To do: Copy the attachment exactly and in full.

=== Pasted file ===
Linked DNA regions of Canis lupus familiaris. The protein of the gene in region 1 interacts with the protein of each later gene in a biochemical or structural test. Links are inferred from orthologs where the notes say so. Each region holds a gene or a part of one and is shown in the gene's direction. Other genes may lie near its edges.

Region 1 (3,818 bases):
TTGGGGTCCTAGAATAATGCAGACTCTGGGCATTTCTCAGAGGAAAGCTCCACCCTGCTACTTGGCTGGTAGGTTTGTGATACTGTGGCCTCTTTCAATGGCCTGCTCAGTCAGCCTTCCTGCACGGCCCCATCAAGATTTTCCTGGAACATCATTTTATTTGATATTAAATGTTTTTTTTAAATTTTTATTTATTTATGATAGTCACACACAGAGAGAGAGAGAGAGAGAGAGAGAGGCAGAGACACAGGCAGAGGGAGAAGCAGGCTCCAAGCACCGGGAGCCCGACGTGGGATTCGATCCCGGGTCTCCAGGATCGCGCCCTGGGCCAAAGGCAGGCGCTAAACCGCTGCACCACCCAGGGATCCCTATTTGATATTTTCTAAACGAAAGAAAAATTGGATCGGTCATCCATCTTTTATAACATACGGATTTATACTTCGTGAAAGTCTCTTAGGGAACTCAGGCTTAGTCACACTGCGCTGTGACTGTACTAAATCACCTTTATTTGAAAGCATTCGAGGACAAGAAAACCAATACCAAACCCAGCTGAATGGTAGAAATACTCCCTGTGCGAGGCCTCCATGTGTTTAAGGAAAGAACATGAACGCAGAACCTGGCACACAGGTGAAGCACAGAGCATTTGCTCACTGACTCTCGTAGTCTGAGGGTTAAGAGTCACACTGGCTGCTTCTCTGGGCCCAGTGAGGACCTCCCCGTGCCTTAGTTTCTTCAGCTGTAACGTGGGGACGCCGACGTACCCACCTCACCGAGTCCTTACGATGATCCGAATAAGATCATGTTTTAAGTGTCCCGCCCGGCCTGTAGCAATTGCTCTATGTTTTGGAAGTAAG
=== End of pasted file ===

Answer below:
Linked DNA regions of Canis lupus familiaris. The protein of the gene in region 1 interacts with the protein of each later gene in a biochemical or structural test. Links are inferred from orthologs where the notes say so. Each region holds a gene or a part of one and is shown in the gene's direction. Other genes may lie near its edges.

Region 1 (3,818 bases):
TTGGGGTCCTAGAATAATGCAGACTCTGGGCATTTCTCAGAGGAAAGCTCCACCCTGCTACTTGGCTGGTAGGTTTGTGATACTGTGGCCTCTTTCAATGGCCTGCTCAGTCAGCCTTCCTGCACGGCCCCATCAAGATTTTCCTGGAACATCATTTTATTTGATATTAAATGTTTTTTTTAAATTTTTATTTATTTATGATAGTCACACACAGAGAGAGAGAGAGAGAGAGAGAGAGGCAGAGACACAGGCAGAGGGAGAAGCAGGCTCCAAGCACCGGGAGCCCGACGTGGGATTCGATCCCGGGTCTCCAGGATCGCGCCCTGGGCCAAAGGCAGGCGCTAAACCGCTGCACCACCCAGGGATCCCTATTTGATATTTTCTAAACGAAAGAAAAATTGGATCGGTCATCCATCTTTTATAACATACGGATTTATACTTCGTGAAAGTCTCTTAGGGAACTCAGGCTTAGTCACACTGCGCTGTGACTGTACTAAATCACCTTTATTTGAAAGCATTCGAGGACAAGAAAACCAATACCAAACCCAGCTGAATGGTAGAAATACTCCCTGTGCGAGGCCTCCATGTGTTTAAGGAAAGAACATGAACGCAGAACCTGGCACACAGGTGAAGCACAGAGCATTTGCTCACTGACTCTCGTAGTCTGAGGGTTAAGAGTCACACTGGCTGCTTCTCTGGGCCCAGTGAGGACCTCCCCGTGCCTTAGTTTCTTCAGCTGTAACGTGGGGACGCCGACGTACCCACCTCACCGAGTCCTTACGATGATCCGAATAAGATCATGTTTTAAGTGTCCCGCCCGGCCTGTAGCAATTGCTCTATGTTTTGGAAGTAAG